International export credit rules have been a principal feature of the air finance landscape for the last thirty years.
AWG has engaged with the OECD as a principal interlocutor since 2005 and remains active in work relating to export credit regulation.
In 2007, international export credit rules were revised through work on a new Aircraft Sector Understanding (2007 ASU) negotiated at the OECD, which entered into force effective 1 July 2007.
Participant countries to the 2007 ASU agreed to review that agreement during the course of 2010. The result of this review was a significantly revised ASU (2011 ASU). The 2011 ASU entered into force on 1 February 2011.
AWG believes that export credit rules:
- Should ensure a level playing field for manufacturers and borrowers
- Should not have the effect of displacing or adversely affecting commercial markets
- Should ensure that reasonable levels of export credit capacity remain available, and that higher volumes are available during times of market disruption or when commercial financing is otherwise not available on reasonable terms
- a single system, that is, common terms and conditions applicable to all aircraft models
- greater differentiation of premium and interest rates, based on the credit risk of the borrower
- common credit risk rating of borrowers and classification of them by the export credit agencies
- higher premium and interest rates, reflecting risk-based rates plus a market surcharge
- inclusion of a material discount for the ratification (with the qualifying declarations) and effective implementation of the Cape Town Convention (CTC)
- regular adjustments to and reviews of its terms
These AWG materials are selective. They only address the essential and framework points in the 2011 ASU, seen from the vantage point of users of export credit. These documents provide neither legal advice on nor interpretations of the 2011 ASU.
A primary purpose of the OECD-organized consultations is to assess the relationship between the Aircraft Sector Understanding of 2011 and current commercial and capital markets, given the objective of ensuring a proper relationship between them.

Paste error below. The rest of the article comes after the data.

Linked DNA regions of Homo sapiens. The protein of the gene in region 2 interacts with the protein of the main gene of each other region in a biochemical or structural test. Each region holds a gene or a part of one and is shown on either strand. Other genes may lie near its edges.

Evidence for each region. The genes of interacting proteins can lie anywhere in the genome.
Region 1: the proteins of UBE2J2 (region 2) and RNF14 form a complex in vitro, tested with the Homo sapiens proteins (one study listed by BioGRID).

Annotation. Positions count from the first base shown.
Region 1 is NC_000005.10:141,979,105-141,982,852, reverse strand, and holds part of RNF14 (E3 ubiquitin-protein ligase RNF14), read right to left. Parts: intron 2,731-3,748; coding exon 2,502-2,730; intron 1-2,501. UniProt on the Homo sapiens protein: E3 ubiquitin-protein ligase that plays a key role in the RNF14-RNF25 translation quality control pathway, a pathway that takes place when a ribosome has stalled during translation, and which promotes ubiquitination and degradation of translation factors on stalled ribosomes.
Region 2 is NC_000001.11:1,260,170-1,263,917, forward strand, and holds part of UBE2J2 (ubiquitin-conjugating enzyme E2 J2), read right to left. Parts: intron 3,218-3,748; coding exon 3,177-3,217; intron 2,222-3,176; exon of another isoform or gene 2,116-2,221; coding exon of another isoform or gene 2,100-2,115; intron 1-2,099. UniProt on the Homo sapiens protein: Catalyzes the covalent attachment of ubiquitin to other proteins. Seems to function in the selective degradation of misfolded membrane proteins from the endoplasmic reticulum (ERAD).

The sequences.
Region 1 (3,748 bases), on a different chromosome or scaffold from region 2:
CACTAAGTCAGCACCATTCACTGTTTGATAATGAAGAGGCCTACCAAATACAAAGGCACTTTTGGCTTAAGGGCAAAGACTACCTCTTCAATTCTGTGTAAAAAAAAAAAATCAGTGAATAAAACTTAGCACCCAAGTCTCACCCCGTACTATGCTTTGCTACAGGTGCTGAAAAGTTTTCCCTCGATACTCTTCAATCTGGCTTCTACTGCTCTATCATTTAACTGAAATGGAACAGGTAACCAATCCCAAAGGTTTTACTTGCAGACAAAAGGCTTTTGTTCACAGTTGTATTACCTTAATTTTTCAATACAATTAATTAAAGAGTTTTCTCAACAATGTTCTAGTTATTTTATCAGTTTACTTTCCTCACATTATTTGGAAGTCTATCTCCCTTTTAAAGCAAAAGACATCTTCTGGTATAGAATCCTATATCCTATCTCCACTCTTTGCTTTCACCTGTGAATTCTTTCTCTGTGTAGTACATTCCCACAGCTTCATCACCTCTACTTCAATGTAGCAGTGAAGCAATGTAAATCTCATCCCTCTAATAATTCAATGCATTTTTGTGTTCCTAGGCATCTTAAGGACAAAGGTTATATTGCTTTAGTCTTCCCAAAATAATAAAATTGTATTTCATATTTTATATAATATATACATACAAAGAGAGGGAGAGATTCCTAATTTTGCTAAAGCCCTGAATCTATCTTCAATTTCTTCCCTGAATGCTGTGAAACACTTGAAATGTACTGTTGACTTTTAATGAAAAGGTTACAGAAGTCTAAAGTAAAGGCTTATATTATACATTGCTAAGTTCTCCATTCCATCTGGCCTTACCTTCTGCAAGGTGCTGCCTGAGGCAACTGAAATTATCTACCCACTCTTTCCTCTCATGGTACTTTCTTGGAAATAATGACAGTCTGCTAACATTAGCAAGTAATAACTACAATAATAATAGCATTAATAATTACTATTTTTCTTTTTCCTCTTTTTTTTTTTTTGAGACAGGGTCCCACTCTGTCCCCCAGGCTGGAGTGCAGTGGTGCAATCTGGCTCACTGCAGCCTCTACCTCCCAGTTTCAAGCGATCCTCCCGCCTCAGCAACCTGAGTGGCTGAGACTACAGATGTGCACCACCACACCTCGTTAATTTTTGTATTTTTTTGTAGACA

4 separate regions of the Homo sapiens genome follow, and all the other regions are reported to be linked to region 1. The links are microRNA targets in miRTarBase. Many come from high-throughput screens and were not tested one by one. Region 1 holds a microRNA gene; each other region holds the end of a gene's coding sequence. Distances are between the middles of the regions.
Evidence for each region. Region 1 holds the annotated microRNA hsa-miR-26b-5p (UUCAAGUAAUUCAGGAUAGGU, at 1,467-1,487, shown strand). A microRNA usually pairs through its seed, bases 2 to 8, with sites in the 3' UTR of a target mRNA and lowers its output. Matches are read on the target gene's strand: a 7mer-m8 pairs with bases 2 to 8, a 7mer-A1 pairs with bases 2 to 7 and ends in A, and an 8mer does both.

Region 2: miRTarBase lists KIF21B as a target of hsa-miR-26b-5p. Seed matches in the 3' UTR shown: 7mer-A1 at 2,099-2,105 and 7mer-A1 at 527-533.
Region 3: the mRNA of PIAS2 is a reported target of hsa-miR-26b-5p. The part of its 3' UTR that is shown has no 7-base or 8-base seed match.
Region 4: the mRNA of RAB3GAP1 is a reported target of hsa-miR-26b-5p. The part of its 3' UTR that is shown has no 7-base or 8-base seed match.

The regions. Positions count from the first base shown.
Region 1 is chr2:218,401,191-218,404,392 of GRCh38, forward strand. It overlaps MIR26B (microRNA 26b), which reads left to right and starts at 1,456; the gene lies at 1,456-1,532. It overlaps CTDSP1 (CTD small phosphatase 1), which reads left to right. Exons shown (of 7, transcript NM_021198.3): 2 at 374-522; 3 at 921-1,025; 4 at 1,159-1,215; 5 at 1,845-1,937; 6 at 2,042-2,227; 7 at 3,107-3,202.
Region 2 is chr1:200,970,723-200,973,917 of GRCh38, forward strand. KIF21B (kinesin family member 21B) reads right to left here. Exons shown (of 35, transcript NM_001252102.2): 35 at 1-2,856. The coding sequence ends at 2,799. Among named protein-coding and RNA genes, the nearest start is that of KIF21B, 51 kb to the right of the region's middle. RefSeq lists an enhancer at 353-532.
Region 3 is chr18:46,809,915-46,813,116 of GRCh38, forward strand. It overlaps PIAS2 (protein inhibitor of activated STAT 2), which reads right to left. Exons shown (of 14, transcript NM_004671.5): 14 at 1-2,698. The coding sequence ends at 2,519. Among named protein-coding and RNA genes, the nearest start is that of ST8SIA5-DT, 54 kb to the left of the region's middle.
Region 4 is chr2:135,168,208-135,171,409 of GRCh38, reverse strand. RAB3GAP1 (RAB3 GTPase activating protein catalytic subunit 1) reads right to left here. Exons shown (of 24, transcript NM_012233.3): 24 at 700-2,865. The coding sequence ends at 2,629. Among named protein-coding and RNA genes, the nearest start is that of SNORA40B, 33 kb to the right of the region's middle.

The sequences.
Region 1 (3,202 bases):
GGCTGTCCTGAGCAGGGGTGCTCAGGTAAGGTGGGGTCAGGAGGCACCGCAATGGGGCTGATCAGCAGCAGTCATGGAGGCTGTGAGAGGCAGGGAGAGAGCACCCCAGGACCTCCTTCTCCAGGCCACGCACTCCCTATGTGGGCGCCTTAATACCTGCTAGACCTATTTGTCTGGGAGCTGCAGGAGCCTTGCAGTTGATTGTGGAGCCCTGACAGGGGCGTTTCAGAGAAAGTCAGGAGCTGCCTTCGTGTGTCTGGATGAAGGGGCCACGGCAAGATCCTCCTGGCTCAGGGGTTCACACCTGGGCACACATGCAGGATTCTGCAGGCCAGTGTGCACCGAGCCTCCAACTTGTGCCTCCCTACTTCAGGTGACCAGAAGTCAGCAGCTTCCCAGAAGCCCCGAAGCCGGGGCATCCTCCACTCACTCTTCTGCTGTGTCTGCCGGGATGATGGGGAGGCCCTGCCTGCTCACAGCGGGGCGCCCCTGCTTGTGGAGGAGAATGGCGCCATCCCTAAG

In 2015, AWG submitted a fourth technical study for consideration by the stakeholders at their meeting held on 20 November 2015, continuing its participation in the process.
To facilitate that assessment, AWG has regularly submitted materials to the OECD, and, through it, to the governments participating in the 2011 ASU. These materials include three previous technical studies in addition to the November 20, 2015 submission. All of these studies were authored by AWG’s independent technical expert, Professor Vadim Linetsky, Ph.D., Northwestern University.
In November 2019, AWG submitted an updated ASU versus market comparison to the OECD. This fifth technical study confirms continued ‘market primacy’ vis a vis export credit, a main AWG principle. This study is authored by AWG’s independent technical expert, Professor Linetsky.
The OECD publishes the currently applicable minimum premium rates (revised July 2018) at the time of any adjustment as well as the margin benchmark for civil aircraft. All historical adjustments under the 2011 ASU have been collected and are available on the OECD site.
Such OECD materials may include information relating to the applicable liquidity premiums for direct credits, and, given the grandfathering clauses in 2011 ASU, the annual resets of the minimum premium rates for (category 2 and 3 aircraft) under the 2007 ASU.